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4,6 sur 5 étoiles23
4,6 sur 5 étoiles
Format: PaperbackModifier
Prix:50,93 $+ Livraison gratuite avec Amazon Prime
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le 2 août 2004
How hard can it be to write Stories? The answer seems to be both "pretty simple" and "kind of tricky". Writing short sentences is a skill many of us have mastered by now, but working with people is the challenging part of any job. How many projects have delivered exactly what the Customer *specified*, but not quite what they need? Mike teaches us to keep our Stories simple enough that the team can really communicate with the Customer, responding to the complexities they express as a project progresses.
The book is practical and addresses not just the practice of User Stories, but also how to plan for their use and manage them within different kinds of projects. It includes an introduction to Agile approaches like Extreme Programming (XP) and Scrum, but does not presume that all teams must work in this manner.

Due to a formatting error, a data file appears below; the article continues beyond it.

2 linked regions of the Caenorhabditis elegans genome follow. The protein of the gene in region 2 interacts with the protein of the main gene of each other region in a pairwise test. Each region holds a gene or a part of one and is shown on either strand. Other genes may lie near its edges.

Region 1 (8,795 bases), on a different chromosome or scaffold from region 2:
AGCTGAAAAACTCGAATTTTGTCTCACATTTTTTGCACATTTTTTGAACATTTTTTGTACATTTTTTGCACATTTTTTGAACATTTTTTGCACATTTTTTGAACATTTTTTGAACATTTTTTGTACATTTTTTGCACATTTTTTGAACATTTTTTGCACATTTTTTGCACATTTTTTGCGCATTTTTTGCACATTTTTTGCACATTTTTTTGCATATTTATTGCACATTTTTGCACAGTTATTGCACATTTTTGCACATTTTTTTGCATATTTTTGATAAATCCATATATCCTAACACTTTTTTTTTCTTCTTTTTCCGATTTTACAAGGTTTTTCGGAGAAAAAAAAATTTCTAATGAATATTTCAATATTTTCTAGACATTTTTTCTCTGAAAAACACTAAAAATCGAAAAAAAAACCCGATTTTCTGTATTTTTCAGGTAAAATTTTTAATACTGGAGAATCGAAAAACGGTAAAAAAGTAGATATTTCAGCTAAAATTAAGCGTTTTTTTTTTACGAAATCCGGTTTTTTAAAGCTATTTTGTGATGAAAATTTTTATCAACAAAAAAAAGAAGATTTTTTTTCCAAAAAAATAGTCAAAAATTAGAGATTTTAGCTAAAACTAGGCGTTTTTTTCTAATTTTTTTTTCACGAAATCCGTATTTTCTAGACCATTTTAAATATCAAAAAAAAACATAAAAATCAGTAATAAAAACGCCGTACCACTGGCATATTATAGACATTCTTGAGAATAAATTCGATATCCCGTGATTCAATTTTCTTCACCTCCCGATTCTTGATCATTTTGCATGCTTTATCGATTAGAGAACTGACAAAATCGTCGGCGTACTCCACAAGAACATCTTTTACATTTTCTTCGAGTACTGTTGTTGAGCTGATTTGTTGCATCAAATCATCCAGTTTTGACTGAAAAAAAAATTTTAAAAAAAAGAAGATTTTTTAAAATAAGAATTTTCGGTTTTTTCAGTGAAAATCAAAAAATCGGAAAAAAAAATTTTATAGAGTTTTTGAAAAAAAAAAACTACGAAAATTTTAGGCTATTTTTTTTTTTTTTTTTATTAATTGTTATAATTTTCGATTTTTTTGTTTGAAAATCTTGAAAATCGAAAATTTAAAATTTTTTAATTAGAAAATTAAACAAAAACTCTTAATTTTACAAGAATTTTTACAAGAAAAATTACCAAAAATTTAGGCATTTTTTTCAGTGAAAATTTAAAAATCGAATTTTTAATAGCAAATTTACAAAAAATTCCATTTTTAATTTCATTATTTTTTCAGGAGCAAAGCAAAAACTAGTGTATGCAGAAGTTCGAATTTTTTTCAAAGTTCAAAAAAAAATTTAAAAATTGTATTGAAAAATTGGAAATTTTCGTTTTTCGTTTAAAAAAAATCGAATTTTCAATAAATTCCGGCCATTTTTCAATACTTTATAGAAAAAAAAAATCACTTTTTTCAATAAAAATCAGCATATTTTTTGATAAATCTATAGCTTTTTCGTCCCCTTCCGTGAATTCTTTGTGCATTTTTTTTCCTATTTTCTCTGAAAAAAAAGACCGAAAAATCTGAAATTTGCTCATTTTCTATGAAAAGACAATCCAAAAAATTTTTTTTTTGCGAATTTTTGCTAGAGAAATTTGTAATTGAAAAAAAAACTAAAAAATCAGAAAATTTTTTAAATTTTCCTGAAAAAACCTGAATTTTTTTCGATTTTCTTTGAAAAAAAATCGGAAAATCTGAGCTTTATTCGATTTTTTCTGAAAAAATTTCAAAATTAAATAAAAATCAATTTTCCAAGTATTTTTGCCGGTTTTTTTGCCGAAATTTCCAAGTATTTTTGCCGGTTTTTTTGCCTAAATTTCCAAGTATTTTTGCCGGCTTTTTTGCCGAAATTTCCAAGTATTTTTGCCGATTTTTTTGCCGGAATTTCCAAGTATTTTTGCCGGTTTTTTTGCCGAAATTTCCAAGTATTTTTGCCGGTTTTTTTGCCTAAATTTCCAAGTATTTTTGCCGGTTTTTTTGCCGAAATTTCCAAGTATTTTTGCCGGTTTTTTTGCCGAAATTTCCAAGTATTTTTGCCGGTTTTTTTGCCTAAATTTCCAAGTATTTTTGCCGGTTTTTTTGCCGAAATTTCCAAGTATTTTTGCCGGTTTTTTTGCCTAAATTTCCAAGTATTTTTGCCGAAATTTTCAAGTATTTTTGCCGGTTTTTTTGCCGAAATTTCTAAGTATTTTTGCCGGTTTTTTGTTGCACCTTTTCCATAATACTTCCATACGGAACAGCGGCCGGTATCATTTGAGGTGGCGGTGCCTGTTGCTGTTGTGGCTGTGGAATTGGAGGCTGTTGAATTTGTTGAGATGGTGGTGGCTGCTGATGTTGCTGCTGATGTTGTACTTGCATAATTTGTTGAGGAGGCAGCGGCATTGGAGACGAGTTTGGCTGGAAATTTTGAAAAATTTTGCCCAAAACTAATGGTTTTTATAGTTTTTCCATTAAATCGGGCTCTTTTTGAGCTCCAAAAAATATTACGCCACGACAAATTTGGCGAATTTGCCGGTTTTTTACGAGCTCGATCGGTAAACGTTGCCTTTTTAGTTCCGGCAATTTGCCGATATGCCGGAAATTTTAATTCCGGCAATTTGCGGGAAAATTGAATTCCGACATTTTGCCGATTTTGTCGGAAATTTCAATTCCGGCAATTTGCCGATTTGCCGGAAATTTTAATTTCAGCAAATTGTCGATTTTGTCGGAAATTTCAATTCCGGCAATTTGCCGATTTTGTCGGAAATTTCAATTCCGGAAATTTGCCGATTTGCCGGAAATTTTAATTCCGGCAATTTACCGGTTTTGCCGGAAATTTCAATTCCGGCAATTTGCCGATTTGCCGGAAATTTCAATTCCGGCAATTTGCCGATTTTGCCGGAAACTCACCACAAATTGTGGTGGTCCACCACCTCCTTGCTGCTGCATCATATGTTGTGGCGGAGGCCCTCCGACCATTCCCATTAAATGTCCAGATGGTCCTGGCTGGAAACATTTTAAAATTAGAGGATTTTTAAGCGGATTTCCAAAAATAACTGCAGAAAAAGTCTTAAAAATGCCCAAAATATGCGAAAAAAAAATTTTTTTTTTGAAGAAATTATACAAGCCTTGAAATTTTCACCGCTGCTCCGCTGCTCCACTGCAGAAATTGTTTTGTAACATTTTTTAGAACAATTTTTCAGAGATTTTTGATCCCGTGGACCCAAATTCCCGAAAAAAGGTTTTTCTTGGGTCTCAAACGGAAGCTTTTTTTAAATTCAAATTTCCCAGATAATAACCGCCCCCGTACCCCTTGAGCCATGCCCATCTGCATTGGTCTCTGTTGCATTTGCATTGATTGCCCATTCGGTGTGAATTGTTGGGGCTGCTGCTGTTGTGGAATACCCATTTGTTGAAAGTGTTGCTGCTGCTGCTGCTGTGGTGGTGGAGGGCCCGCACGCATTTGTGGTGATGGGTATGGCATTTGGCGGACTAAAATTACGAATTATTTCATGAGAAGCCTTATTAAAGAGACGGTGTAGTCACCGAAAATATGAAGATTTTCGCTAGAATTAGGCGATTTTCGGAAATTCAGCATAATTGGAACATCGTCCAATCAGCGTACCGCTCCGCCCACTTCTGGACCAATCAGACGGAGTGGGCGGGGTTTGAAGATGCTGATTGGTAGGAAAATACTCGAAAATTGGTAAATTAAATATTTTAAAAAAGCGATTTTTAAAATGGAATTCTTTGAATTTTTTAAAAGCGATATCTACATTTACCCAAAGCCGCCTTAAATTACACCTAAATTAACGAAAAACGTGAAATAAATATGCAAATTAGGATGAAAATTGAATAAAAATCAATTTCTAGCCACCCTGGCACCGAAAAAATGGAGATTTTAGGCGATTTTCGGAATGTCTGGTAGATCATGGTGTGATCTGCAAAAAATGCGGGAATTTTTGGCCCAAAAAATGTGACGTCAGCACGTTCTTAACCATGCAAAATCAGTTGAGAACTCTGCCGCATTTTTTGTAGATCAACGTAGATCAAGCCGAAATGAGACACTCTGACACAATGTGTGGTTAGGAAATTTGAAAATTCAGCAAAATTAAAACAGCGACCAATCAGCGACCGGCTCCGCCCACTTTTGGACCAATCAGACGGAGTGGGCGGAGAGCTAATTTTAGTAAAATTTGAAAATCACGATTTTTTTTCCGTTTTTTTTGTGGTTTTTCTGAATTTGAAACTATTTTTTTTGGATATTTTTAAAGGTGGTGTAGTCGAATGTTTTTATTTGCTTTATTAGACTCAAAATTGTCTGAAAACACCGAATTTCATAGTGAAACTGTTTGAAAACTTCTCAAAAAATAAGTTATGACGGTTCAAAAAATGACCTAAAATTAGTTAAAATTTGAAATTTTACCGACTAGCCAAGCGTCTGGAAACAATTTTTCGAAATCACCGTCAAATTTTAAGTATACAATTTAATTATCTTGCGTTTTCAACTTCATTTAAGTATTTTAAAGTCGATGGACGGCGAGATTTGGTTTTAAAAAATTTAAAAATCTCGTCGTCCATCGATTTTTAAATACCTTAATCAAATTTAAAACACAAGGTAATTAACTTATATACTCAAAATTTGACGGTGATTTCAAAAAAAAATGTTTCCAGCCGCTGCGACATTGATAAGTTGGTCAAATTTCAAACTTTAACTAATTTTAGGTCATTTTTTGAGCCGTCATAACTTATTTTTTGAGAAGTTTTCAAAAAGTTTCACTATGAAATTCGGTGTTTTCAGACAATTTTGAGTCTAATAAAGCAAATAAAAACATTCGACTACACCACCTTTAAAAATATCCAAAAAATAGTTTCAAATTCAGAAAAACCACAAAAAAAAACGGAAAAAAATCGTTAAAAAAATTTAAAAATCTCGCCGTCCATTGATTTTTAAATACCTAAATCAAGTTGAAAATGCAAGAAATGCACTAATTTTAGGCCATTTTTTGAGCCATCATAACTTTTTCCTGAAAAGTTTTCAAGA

Cohn's writing style is crystal clear. The layout of the book is superb, and the material is well developed to make the most of this structure, with short sections clearly titled. While readable as a training manual, the detailed table of contents also makes it valuable as a reference book.
For Agile teams, this book provides a condensation of valuable experience, and practical advice. And if your team is stuck in analysis paralysis, spinning to refine and refine requirements, this book may provide the "aha" you are looking for.
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le 15 juillet 2004
I was once part of a new XP project where the users were very confused as to how to write a user story, having written nothing but detailed requirements their entire lives. The developers, also new to XP, didn't completely comprehend that they were to actually work with and talk to the users to elicit further details. Oh, if only I had had this book then! I would have purchased a copy for every user and every developer! There is a huge mental shift that has to take place when embracing agile methodologies, and Mike Cohn's book is an excellent catalyst for that change, making it a less painful transformation for those players involved. Cohn even spells out each group's responsibilities at the end of every chapter -- there's no ambiguity around who's supposed to do what. There are lots of examples that are easily understood, and the layout provides you with the information you and your team need in a logical sequence. Chapter 4 has a fabulous section called "Story Writing Workshop" that again provides that step-by-step hand-holding that first-timers need. I highly recommend this book. It's an excellent primer on the process of defining requirements in an agile environment.
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le 24 juin 2004
I give this book eight out of ten.